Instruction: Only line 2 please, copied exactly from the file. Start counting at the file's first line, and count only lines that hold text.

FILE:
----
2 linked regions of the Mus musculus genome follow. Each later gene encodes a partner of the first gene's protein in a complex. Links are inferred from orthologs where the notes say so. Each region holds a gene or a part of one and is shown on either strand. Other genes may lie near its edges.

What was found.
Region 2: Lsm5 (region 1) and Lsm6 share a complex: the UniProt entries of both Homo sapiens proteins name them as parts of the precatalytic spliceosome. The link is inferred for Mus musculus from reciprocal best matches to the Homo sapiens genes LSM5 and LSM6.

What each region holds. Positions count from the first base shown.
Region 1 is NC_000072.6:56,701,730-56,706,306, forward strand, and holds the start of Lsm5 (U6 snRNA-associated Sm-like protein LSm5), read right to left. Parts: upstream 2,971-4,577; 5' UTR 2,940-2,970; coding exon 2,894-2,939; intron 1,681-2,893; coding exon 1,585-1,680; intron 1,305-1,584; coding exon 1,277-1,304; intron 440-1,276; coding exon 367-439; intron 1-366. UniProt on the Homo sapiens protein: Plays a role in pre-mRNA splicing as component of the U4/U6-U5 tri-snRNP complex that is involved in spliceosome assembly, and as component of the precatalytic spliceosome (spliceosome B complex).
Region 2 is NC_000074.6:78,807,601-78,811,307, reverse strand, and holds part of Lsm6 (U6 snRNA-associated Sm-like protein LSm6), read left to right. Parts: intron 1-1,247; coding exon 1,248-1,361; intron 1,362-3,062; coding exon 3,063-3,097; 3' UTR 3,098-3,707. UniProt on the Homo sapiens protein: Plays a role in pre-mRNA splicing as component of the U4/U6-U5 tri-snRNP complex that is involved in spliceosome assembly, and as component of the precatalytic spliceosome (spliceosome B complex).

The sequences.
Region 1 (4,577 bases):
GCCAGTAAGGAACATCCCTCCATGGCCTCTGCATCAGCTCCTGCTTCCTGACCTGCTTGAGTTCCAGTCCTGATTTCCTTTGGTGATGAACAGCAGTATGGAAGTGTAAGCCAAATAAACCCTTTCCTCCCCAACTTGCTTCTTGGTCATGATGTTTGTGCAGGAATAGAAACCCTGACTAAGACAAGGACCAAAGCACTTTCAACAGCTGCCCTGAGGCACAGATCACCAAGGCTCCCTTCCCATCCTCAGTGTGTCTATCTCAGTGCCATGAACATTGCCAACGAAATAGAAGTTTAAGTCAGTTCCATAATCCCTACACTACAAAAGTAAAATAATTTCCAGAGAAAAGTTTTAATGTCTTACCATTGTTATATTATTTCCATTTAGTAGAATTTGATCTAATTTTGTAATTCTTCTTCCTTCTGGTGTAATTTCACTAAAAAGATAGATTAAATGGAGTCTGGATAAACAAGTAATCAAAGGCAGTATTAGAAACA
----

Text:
What was found.